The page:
Watching for a record

The river hasn't quite hit the record low. But it's getting close.

The USGS measures the amount of water churning through a given point.

On Thursday, the river's flow in Three Rivers was 209 cubic feet per second (cfs), down from 215 cfs the day before. By Monday, it bumped up to 230 cfs. The lowest average daily flow ever recorded in Three Rivers was 78 cfs on Sept. 12, 1964.

But the record lows vary from one gauging station to the next.

In Elkhart, Arvin said, the low was 336 cfs, recorded on Aug. 5, 1964. The current flow is under 800 cfs.

When Arvin put the Elkhart numbers on a graph, you could see -- in general -- that this year's sharp decline in water parallels the drought of 1964, when the river hit those record lows, as well as the 1988 drought, which was severe enough that it's still used as a benchmark.

If you look just at the height on Monday, the river in Niles was at 4.34 feet above a certain point (not the actual depth of the river). That's essentially the same as last week. And it isn't far from the record of 3.95 feet in 1939, said hydrologist Mike Rehbein with the National Weather Service.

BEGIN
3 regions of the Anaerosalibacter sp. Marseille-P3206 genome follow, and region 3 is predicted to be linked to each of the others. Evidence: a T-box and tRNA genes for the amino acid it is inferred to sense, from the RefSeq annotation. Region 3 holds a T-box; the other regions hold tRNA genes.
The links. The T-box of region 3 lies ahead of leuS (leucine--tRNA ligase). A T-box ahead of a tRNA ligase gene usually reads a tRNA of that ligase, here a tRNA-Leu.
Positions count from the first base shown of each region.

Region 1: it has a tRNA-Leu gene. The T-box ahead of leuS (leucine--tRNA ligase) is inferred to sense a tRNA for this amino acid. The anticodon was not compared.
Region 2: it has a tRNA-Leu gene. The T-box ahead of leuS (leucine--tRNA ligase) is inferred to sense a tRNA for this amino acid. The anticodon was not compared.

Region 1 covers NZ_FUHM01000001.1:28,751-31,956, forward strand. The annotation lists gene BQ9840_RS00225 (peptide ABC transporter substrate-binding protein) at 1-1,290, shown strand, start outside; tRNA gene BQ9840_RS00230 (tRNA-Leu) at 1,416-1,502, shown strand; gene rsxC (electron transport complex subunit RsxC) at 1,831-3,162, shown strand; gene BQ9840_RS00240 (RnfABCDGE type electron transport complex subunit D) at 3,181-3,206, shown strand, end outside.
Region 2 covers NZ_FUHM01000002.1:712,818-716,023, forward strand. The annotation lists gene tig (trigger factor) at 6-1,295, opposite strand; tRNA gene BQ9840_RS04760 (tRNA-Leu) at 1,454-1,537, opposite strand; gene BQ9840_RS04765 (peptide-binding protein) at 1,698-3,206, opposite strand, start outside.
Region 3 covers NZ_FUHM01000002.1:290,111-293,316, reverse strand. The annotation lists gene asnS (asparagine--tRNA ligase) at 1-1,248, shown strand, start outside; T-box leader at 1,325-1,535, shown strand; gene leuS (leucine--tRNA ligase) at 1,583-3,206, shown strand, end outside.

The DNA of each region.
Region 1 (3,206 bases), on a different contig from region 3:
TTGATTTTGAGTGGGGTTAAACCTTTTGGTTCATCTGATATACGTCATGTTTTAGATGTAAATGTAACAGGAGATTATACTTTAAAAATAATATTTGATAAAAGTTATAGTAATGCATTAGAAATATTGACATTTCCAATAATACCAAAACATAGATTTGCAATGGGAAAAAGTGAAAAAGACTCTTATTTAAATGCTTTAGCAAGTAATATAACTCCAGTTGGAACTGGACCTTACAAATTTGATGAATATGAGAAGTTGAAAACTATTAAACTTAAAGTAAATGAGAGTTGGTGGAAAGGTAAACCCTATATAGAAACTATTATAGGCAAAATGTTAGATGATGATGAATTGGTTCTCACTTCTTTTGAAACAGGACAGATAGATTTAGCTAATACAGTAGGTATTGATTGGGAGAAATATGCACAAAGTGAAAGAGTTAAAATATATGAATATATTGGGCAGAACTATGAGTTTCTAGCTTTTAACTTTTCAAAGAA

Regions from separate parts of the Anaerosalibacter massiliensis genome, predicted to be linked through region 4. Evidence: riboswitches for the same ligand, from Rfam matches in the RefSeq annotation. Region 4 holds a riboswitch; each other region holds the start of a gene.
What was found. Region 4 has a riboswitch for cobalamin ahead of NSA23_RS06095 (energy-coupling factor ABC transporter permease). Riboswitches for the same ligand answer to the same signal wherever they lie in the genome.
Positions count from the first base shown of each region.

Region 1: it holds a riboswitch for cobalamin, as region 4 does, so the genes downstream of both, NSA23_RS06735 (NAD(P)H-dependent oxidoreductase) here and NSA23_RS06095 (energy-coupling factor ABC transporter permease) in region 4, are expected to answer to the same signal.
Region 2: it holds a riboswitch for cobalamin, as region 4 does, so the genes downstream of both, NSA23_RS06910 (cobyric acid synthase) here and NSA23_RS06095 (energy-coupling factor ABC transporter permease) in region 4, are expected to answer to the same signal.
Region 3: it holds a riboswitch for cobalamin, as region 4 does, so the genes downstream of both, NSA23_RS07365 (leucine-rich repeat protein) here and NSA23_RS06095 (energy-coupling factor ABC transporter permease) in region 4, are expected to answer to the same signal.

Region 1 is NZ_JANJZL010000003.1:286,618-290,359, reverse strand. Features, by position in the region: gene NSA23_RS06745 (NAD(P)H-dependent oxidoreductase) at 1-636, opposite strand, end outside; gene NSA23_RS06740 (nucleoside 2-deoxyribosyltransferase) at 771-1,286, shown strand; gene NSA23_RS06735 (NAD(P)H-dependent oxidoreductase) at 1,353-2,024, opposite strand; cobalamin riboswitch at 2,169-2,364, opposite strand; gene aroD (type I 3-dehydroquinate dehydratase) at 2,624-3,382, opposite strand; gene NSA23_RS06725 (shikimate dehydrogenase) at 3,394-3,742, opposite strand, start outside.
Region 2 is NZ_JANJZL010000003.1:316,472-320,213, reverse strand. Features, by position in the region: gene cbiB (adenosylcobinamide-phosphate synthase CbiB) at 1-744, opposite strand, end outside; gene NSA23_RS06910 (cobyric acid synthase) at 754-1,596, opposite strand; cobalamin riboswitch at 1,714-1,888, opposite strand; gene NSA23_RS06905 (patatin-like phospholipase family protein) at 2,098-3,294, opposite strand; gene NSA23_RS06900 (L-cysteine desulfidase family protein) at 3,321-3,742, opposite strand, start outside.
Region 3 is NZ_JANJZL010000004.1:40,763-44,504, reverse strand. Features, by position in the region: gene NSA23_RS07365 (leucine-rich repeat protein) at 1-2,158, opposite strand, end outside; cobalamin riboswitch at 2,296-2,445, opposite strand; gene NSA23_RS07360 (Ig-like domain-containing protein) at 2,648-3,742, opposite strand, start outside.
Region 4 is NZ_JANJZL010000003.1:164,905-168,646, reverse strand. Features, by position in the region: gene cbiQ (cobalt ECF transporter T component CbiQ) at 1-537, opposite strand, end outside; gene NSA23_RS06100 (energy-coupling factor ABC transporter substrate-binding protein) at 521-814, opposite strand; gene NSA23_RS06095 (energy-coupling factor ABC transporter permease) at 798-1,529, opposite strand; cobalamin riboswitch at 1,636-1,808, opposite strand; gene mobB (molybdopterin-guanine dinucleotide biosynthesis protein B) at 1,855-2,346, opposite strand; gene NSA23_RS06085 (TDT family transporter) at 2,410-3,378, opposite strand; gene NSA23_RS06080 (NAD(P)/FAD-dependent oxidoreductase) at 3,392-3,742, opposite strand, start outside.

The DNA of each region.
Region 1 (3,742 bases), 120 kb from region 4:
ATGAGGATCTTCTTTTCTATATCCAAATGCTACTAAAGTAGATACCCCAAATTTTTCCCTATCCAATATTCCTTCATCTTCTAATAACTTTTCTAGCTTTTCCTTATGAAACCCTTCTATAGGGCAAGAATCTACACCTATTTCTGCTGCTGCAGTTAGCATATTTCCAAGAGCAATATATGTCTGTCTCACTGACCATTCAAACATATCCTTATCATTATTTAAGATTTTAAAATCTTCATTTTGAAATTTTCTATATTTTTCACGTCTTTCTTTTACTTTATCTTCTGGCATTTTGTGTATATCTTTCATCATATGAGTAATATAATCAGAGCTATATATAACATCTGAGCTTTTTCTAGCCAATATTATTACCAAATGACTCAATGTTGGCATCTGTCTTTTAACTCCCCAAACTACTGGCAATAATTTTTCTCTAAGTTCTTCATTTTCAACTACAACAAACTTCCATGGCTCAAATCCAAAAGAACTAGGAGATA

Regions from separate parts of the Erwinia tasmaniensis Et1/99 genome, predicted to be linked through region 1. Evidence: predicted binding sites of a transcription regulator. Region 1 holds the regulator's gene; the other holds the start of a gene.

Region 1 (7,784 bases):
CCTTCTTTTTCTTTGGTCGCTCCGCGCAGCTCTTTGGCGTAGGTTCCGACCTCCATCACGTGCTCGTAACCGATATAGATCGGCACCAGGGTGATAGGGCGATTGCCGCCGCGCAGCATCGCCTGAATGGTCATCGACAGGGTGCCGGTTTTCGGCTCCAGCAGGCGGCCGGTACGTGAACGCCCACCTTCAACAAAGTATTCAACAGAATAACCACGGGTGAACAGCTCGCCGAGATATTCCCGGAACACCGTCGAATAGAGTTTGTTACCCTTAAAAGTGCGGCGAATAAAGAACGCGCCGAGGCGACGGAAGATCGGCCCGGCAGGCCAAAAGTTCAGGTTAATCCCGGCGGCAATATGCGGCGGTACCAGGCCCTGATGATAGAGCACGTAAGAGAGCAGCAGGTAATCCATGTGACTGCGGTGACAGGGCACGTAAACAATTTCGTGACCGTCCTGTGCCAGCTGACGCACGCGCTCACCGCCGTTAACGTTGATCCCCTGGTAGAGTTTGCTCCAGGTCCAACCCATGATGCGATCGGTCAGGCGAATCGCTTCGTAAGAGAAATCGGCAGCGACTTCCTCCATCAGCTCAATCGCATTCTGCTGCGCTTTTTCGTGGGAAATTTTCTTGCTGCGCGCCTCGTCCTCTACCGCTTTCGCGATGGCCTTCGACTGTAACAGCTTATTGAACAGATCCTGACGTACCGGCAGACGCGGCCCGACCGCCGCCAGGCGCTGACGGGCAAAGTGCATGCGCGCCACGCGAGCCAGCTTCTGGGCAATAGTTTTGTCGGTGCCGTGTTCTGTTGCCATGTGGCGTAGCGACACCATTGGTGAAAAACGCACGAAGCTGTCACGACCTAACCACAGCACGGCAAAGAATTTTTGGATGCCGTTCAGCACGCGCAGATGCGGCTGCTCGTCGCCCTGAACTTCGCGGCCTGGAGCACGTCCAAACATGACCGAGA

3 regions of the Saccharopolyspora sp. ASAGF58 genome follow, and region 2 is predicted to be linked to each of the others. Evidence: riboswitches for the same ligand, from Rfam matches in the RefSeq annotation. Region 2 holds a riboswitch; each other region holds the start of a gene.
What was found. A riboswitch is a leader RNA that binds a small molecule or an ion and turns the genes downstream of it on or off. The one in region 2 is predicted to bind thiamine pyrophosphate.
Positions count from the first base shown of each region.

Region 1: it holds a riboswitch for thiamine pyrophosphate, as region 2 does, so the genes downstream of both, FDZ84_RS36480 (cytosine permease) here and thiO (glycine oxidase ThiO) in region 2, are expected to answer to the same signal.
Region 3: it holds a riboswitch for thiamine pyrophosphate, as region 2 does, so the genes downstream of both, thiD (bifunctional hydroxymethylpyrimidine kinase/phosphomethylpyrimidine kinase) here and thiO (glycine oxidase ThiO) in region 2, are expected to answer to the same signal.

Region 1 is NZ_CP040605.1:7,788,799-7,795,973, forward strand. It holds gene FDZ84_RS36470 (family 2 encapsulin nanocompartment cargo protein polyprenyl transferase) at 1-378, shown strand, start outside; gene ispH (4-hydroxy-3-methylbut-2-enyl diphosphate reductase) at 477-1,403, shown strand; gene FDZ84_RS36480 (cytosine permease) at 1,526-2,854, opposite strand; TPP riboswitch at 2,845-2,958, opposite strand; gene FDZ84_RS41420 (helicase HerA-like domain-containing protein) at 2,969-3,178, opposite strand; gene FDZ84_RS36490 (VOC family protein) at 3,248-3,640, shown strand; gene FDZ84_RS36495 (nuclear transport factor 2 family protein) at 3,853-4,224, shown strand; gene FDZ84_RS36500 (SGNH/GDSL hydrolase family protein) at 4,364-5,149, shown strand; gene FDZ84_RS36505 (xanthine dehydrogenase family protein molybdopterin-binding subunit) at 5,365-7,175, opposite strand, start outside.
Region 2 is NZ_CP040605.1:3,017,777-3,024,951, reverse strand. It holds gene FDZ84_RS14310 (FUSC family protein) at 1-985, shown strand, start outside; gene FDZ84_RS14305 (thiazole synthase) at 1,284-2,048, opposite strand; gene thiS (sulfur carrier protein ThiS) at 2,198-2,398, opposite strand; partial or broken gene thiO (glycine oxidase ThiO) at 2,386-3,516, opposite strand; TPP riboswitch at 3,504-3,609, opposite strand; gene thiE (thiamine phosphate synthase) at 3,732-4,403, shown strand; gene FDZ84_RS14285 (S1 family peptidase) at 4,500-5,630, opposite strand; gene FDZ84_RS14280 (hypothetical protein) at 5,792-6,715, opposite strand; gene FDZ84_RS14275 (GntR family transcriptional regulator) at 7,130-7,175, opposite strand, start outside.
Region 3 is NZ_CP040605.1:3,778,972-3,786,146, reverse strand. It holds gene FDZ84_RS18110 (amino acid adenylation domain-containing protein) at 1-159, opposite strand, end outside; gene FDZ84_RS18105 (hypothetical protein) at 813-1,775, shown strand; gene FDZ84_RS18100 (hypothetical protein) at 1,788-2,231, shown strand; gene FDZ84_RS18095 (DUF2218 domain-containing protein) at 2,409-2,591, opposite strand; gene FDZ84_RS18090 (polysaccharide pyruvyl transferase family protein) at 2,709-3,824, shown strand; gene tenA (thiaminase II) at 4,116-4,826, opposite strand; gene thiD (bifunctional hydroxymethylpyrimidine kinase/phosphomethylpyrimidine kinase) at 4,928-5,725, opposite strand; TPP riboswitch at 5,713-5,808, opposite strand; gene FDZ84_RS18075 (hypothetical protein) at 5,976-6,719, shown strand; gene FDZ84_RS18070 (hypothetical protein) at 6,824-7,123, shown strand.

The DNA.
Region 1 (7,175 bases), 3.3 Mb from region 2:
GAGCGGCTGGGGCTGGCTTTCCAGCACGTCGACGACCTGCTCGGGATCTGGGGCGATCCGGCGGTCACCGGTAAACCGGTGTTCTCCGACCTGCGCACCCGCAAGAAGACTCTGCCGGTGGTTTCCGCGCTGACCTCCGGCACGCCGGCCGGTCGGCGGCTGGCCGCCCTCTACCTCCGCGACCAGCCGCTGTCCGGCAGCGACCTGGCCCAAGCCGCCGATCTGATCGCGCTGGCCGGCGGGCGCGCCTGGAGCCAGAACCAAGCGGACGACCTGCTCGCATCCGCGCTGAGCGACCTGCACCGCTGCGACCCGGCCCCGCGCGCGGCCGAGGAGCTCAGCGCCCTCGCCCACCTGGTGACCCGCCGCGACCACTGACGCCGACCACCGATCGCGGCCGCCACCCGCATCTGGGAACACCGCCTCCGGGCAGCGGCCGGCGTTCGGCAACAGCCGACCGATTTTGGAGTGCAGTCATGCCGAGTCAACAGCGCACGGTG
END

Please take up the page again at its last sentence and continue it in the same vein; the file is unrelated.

The St. Joe is among several rivers that feed Lake Michigan. But the big lake is so, well, big that it hasn't really suffered from drought, said meteorologist Richard Castro with the National Weather Service in the Chicago area.

Lake Michigan is about 8 inches below its level a year ago, he said. It's also 11 inches above the lake's all-time low, recorded in 1964.

What the river needs

Over the next few days, the St. Joe could lose whatever gains it made from Saturday's rain. That isn't definite, but it's the way the river has behaved in the past, Arvin said.

When drought hit the area in the 1930s and 1950s, he said, it took a few years for the river to rise back to its normal levels.